Surely this is madness? No, sir, 'tis mine art

I was listening to some Shakespearian actor Johnnie on the radio yesterday morning talking about an arts event that is being arranged in London for the Olympics. Apparently he and 49 other actorrrrs (sic) will be spontaneously weaving quotes from Shakespeare into encounters with the public. Apparently he is a little worried about doing it himself, because people will recognise him. (He shouldn't worry, I've never heard of him, let alone know what he looks like. I think he rather overrates his fame.)

But here's the thing - when he described what would happen, it didn't so much sound like art as letching. I paraphrase from memory, but this is roughly what he said might happen.
I might sit next to someone on a park bench and say 'Hello, it's a nice day,' and then 'That's a nice bracelet... Shall I compare thee to a summer's day? Thou art more lovely and more temperate. Rough winds do shake the darling buds of May, And summer's lease hath all too short a date.'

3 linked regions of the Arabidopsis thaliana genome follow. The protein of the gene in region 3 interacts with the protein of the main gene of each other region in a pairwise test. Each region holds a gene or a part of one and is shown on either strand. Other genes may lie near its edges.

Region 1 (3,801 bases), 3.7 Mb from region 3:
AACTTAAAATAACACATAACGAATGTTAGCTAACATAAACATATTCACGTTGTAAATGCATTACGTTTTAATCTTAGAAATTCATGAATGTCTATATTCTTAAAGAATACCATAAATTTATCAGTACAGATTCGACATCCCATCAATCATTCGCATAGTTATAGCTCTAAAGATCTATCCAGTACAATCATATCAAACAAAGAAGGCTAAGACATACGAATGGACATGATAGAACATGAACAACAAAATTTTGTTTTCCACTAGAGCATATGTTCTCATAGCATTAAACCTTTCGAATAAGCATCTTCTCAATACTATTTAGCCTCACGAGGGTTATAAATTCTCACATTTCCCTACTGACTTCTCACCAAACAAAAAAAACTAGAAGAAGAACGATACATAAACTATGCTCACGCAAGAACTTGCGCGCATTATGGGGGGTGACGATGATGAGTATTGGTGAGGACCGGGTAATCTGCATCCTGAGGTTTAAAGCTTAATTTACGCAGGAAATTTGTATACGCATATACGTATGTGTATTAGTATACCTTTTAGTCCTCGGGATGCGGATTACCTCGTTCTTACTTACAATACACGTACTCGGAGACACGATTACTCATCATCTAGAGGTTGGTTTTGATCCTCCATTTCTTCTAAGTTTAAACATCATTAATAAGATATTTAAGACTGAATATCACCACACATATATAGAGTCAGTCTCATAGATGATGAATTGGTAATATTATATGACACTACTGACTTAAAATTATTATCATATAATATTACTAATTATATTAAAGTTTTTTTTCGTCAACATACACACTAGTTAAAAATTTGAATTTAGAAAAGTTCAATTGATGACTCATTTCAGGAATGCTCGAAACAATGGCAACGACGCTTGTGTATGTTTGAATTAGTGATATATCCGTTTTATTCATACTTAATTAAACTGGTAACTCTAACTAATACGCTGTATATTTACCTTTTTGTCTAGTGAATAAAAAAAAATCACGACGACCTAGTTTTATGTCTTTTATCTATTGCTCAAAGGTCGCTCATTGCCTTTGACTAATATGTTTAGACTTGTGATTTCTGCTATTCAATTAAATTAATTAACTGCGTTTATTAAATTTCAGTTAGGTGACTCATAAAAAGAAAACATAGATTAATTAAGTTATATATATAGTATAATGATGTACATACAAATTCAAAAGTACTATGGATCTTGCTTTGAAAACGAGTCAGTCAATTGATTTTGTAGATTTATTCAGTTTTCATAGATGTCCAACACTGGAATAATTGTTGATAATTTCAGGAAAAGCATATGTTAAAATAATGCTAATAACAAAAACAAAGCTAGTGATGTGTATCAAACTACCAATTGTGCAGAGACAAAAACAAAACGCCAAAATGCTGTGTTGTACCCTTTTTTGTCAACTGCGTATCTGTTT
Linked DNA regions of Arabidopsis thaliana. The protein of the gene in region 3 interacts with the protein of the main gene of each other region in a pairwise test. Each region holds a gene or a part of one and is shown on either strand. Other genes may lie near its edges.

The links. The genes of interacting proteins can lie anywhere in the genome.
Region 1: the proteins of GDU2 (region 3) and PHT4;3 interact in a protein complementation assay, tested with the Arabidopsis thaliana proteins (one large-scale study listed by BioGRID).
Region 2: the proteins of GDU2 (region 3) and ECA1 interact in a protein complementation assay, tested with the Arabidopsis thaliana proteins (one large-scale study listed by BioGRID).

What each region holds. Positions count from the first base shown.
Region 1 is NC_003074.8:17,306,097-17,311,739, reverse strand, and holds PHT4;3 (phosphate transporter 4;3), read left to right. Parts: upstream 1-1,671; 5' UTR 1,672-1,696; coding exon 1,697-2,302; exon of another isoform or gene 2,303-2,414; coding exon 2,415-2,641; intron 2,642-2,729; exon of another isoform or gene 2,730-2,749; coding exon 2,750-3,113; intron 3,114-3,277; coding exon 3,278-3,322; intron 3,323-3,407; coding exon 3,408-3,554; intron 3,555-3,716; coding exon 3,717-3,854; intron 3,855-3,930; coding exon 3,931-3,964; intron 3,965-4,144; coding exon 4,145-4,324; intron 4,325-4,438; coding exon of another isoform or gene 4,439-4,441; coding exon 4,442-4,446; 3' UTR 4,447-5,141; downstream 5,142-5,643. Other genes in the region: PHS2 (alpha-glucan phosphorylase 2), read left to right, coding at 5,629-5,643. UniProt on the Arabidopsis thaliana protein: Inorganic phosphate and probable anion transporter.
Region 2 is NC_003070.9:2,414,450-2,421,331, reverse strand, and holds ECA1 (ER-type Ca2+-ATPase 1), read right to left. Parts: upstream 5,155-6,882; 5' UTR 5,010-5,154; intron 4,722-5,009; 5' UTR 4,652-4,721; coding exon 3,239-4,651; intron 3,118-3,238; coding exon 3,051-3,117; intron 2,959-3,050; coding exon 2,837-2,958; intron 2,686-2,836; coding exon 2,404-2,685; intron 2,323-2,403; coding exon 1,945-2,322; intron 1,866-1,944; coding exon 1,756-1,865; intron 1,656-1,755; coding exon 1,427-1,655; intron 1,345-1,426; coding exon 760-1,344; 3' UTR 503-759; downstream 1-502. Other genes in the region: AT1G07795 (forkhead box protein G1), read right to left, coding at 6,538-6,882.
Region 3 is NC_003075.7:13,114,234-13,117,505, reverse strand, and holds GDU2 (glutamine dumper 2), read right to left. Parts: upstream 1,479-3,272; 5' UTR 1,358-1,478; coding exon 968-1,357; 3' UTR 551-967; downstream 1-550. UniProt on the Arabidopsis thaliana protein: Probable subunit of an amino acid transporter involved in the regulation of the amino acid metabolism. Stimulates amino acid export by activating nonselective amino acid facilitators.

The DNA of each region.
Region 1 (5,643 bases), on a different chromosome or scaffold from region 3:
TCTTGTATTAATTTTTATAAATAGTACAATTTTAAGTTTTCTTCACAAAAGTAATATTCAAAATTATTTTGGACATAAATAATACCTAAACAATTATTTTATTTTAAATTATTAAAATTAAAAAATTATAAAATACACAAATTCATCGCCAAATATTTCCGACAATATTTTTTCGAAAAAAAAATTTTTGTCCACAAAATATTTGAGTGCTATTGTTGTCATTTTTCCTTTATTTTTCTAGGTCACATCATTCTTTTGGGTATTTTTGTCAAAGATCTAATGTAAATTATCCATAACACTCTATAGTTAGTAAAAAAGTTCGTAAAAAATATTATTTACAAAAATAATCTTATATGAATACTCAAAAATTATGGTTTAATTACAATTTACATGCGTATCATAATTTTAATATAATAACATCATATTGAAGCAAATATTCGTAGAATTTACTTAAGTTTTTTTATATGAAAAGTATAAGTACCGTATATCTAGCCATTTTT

Now, I'm sorry, but if someone did this to me, or the equivalent - I can't see anyone comparing me to a summer's day (more like 'This misshapen knave - His mother was a witch') - I would at best be moving away rapidly and at worst calling the police. This isn't art, it's harassment.

I can just imagine the meeting where someone dreamed this up. 'Oh, daaaarling (sic), wouldn't it be wonderful? The common proles could hear the language of Shakespeare without us having to get them into an overpriced theatre seat, which they can't afford once they've paid for their bingo and whippets. It would so good for them. They'll just lap it up.'

I remain to be convinced.